November 13, 2017
Chicago (November 13)— What is a knuckle and pin lifter? What is a retarder, a grip, a deadhead? For railroaders, these terms roll off the tongue on almost a daily basis. For a RRB disability examiner they’re an unknown entity.
That’s why it was so important for SMART-TD Illinois to participate last week in the first-of-its-kind training for RRB disability examiners to illustrate what a conductor’s job duties really are. Especially since it’s the disability examiner’s job to review SMART-TD members applications when, as a last resort, they apply for an occupational disability annuity.
“The occupational disability benefit within Railroad Retirement is one of the many benefits that makes our pension system special,” said SMART-TD Illinois State Director Robert W. Guy.
“That’s why we need to fight to protect it from those who would like to do away with or diminish it,” Guy said. “And training the individuals who determine the eligibility of our members is part of that fight, and one that we were proud to conduct.”
Training for the examiners was done over the course of two consecutive days and included a classroom style presentation on Day 1, with field training at the Belt Railway Company (BRC) in Chicago on Day 2.
Along with State Director Guy, Illinois Asst. Director Joe Ciemny and Board Chairman John O’Brien conducted the classroom training with a detailed power point presentation that illustrated the wide range of physical activities and tasks that make up a duty tour of a conductor, both freight and passenger.
Describing the demands of the job in the 24/7 railroad environment that includes working in all kinds of extreme conditions while walking on uneven surfaces and next to heavy rolling equipment was very enlightening for the examiners.
“Joe and John did a wonderful job in explaining why the safety critical nature of our industry demands workers to be 100% physically,” Guy said. “And when, after a career spent in these conditions, a worker is less than 100% why the occupational disability benefit is necessary as a last resort for those workers who can’t physically perform their work any longer.”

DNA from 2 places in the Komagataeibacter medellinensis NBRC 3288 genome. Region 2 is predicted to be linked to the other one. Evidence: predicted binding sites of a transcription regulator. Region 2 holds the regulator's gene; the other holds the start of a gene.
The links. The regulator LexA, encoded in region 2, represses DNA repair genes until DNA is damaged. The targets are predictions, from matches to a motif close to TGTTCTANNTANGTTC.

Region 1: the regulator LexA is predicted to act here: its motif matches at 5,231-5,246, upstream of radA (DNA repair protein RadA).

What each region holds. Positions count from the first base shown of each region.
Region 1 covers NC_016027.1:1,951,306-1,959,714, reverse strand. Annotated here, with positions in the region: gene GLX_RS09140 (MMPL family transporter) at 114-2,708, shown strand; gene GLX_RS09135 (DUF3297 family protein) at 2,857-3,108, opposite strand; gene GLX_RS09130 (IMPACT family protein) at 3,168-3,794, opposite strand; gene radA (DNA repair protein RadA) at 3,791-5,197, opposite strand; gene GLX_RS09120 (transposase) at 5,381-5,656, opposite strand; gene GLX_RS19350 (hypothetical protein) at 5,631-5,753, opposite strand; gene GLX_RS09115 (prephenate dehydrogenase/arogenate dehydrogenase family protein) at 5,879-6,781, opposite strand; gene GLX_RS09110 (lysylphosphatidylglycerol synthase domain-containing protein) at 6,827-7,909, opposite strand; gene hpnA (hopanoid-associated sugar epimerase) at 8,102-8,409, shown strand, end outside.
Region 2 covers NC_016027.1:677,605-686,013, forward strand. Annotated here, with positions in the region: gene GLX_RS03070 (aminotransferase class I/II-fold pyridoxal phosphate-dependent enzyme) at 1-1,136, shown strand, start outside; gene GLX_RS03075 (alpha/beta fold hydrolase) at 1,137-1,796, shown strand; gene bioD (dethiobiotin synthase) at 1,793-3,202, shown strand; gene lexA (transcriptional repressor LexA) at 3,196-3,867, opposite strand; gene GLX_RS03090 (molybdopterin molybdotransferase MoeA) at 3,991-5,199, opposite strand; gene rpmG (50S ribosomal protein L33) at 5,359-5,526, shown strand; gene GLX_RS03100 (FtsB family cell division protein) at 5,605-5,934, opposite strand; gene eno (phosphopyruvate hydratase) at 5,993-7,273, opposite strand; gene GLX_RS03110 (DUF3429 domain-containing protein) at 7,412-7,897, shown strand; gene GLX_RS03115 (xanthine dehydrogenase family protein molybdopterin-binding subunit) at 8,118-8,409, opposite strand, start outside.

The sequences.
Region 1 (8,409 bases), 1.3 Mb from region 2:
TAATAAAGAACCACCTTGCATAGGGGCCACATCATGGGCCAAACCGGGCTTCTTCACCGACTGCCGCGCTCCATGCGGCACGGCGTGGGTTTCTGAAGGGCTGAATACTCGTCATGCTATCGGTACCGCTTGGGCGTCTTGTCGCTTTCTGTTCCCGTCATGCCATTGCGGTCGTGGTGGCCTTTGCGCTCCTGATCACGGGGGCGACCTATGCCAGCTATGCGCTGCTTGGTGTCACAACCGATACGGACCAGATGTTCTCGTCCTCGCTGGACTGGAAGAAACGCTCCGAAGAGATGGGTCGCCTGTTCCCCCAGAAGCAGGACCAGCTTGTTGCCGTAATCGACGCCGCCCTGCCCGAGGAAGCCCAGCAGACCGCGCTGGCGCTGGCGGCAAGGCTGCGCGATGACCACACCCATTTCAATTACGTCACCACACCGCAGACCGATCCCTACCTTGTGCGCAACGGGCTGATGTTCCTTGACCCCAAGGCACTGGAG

After two days of training and being able to interact with actual equipment the disability examiners now have a healthy respect for what SMART-TD members do.
“You could tell by the feedback from the examiners that they now understand the challenges that we face,” Guy said. “Then on Day 2 to see their faces while they got to see a switch crew in action, and walk through a locomotive and handle a knuckle and just see the sheer size of the equipment we work on and around, it reinforced for us why this was so important.”
“On behalf of Joe and John and all SMART-TD members, I want to say what an honor it was to create and participate in this training,” Guy said. “I want to also thank President Previsich for entrusting us to represent SMART-TD members nationwide.”
“After the training the RRB Labor member, Walt Barrows, expressed his personal gratitude for the work we did for this project,” Guy said. “And like us, he looks forward to more training in the years to come.”
Asst. Director Joe Ciemny and Chairman John O’Brien conduct classroom style training to RRB disability examiners.
Joe Ciemny, John O’Brien and Bob Guy attend Day 2 field training at BRC in Chicago.